Control of Retinal Pericyte Excitability: Exploring the Role of Glucose, PGI2 and BKCa Channels

Hdl Handle:
http://hdl.handle.net/10675.2/344393
Title:
Control of Retinal Pericyte Excitability: Exploring the Role of Glucose, PGI2 and BKCa Channels
Authors:
Burnette, Jason O.
Abstract:
The retinal pericyte plays an important role in regulation of retinal capillary blood flow. Retinal pericytes express the large conductance, voltage and calcium-gated potassium channel (B K Ca), which exerts important control over membrane potential and excitability. To date, very little is known about the regulation of B K c a channel activity in retinal pericytes. Our findings indicate that high glucose (25mM) increases B K Ca channel activity and is consistent with previous studies demonstrating similar results. However, the cellular/molecular basis of this phenomenon is still undetermined. Our findings suggest that high glucose (25mM) induces expression of COX-2 in retinal pericytes, with subsequent production of P G I2. Furthermore, glucose may also exert its effects on pericyte excitability by altering the expression of B K c a channel subunits, thus influencing voltage and calcium gating of this ion channel. It has been shown that prostacyclin (PGI2 ) is the predominant prostanoid produced by the retinal pericyte, and this prostanoid can regulate pericyte contractility. However, the signaling pathway(s) governing this effect have yet to be elucidated. Our findings demonstrate that PGI2 increases B K c a channel activity. Furthermore, this activity can be reproduced using a cell permeable cyclic nucleotide, chlorophenylthio (CPT)-cAMP. We have further discovered that PGI2 as well as an increase in intracellular cAMP, regulates pericyte excitability by opening of BKCa channels via a process involving the cGMP-dependent protein kinase (PKG). Taken together, these findings suggest that high glucose can stimulate BKCa channel activity by inducing COX-2 expression and increasing PGI2 in the retinal pericyte, as well as by increasing BKCa 3-subunit expression. Furthermore we have demonstrated a novel signaling pathway for PGI2-stimulated BKCa channel activation: cAMP- dependent cross-activation of PKG.
Affiliation:
Department of Pharmacology and Toxicology
Issue Date:
Jun-2006
URI:
http://hdl.handle.net/10675.2/344393
Additional Links:
http://ezproxy.augusta.edu/login?url=http://search.proquest.com/docview/304957533?accountid=12365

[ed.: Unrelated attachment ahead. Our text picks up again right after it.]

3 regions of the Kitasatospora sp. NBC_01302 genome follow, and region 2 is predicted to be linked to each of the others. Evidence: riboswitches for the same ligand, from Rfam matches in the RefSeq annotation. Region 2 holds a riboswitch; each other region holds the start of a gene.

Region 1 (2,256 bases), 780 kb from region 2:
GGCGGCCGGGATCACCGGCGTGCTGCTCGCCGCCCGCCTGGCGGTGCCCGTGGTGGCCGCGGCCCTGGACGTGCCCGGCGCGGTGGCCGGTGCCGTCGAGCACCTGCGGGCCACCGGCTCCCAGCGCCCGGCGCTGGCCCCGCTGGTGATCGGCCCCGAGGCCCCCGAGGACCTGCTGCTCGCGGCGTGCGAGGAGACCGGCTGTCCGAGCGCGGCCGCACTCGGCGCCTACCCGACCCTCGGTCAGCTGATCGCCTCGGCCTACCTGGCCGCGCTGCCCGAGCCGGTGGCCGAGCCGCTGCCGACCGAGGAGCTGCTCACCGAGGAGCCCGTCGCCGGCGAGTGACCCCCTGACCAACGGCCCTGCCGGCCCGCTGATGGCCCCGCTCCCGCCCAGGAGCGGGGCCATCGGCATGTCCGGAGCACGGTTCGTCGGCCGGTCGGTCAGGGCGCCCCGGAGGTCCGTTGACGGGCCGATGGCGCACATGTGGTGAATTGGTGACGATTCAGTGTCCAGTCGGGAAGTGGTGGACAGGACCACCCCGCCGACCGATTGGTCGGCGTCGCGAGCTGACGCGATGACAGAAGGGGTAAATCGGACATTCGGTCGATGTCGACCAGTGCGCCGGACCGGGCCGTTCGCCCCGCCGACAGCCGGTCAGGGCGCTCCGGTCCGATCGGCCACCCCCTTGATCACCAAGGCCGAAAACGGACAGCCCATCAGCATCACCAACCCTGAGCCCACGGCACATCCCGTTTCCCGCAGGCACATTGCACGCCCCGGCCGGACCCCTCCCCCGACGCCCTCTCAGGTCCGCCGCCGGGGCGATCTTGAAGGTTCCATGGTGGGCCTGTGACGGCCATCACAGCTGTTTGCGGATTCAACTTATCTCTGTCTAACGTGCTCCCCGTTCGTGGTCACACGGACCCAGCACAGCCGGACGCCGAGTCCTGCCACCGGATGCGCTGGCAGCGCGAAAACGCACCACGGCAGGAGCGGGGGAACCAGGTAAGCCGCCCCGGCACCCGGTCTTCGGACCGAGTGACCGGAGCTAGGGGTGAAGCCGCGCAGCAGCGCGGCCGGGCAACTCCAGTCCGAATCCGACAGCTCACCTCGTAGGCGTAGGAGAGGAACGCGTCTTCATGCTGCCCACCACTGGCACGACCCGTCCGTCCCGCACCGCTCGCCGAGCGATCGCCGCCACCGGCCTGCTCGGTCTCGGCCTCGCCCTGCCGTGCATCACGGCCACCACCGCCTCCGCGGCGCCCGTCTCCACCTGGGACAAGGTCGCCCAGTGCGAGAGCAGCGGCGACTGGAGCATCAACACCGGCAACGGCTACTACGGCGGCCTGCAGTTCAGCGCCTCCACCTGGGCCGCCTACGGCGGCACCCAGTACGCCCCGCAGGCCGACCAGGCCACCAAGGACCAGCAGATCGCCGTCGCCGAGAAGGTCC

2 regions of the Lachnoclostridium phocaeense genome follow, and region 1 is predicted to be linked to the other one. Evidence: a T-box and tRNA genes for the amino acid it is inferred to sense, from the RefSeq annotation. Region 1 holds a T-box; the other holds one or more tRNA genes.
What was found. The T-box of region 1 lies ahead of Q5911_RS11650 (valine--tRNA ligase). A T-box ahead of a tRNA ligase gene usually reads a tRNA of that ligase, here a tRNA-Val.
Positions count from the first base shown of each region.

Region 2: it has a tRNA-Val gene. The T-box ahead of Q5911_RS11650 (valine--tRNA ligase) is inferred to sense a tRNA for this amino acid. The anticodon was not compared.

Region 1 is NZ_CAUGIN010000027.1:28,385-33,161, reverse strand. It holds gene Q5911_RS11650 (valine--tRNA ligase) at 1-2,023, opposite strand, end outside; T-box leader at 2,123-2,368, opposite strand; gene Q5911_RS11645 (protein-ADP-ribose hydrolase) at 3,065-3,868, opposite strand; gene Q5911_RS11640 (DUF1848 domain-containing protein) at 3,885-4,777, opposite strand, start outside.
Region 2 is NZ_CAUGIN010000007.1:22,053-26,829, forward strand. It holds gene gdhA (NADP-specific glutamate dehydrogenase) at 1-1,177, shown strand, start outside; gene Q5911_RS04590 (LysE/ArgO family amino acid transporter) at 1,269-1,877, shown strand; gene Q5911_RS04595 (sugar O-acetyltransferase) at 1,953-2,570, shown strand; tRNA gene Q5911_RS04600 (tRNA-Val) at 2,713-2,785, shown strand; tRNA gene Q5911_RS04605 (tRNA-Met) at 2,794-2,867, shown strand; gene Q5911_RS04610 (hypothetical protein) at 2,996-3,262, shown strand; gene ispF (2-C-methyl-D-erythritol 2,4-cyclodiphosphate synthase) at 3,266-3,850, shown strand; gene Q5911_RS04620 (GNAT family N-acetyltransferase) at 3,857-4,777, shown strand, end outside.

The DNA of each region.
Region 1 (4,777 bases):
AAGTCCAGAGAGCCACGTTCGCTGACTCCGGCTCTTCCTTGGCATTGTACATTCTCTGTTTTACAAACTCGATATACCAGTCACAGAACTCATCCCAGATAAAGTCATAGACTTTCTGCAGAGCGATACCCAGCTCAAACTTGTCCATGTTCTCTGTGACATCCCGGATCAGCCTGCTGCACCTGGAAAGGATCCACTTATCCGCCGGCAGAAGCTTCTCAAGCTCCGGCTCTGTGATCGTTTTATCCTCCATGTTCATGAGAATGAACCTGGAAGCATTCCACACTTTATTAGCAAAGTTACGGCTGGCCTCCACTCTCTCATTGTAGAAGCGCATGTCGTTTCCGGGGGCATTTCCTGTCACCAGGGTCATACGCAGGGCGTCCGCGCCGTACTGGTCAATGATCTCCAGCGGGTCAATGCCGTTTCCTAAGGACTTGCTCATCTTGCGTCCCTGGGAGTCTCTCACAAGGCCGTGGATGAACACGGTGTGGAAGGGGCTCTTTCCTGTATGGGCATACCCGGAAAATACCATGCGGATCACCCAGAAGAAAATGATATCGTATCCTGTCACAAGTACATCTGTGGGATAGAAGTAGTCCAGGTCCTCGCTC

Type:
Dissertation
Appears in Collections:
Department of Pharmacology and Toxicology Theses and Dissertations; Theses and Dissertations

Full metadata record

DC FieldValue Language
dc.contributor.authorBurnette, Jason O.en
dc.date.accessioned2015-02-11T03:18:01Z-
dc.date.available2015-02-11T03:18:01Z-
dc.date.issued2006-06-
dc.identifier.urihttp://hdl.handle.net/10675.2/344393-
dc.description.abstractThe retinal pericyte plays an important role in regulation of retinal capillary blood flow. Retinal pericytes express the large conductance, voltage and calcium-gated potassium channel (B K Ca), which exerts important control over membrane potential and excitability. To date, very little is known about the regulation of B K c a channel activity in retinal pericytes. Our findings indicate that high glucose (25mM) increases B K Ca channel activity and is consistent with previous studies demonstrating similar results. However, the cellular/molecular basis of this phenomenon is still undetermined. Our findings suggest that high glucose (25mM) induces expression of COX-2 in retinal pericytes, with subsequent production of P G I2. Furthermore, glucose may also exert its effects on pericyte excitability by altering the expression of B K c a channel subunits, thus influencing voltage and calcium gating of this ion channel. It has been shown that prostacyclin (PGI2 ) is the predominant prostanoid produced by the retinal pericyte, and this prostanoid can regulate pericyte contractility. However, the signaling pathway(s) governing this effect have yet to be elucidated. Our findings demonstrate that PGI2 increases B K c a channel activity. Furthermore, this activity can be reproduced using a cell permeable cyclic nucleotide, chlorophenylthio (CPT)-cAMP. We have further discovered that PGI2 as well as an increase in intracellular cAMP, regulates pericyte excitability by opening of BKCa channels via a process involving the cGMP-dependent protein kinase (PKG). Taken together, these findings suggest that high glucose can stimulate BKCa channel activity by inducing COX-2 expression and increasing PGI2 in the retinal pericyte, as well as by increasing BKCa 3-subunit expression. Furthermore we have demonstrated a novel signaling pathway for PGI2-stimulated BKCa channel activation: cAMP- dependent cross-activation of PKG.en
dc.relation.urlhttp://ezproxy.augusta.edu/login?url=http://search.proquest.com/docview/304957533?accountid=12365en
dc.rightsCopyright protected. Unauthorized reproduction or use beyond the exceptions granted by the Fair Use clause of U.S. Copyright law may violate federal law.en
dc.subjectRetinal Circulationen
dc.subjectPericyteen
dc.subjectDiabetesen
dc.subjectRetinaen
dc.subjectBKCa Channelsen
dc.subjectCOX-2en
dc.titleControl of Retinal Pericyte Excitability: Exploring the Role of Glucose, PGI2 and BKCa Channelsen
dc.typeDissertationen
dc.contributor.departmentDepartment of Pharmacology and Toxicologyen
dc.description.advisorWhite, Richard E.en
dc.description.committeeBarman, Scott; Caldwell, Ruth; Imig, John; Lambert, Nevinen
dc.description.degreeDoctor of Philosophy (Ph.D.)en
All Items in Scholarly Commons are protected by copyright, with all rights reserved, unless otherwise indicated.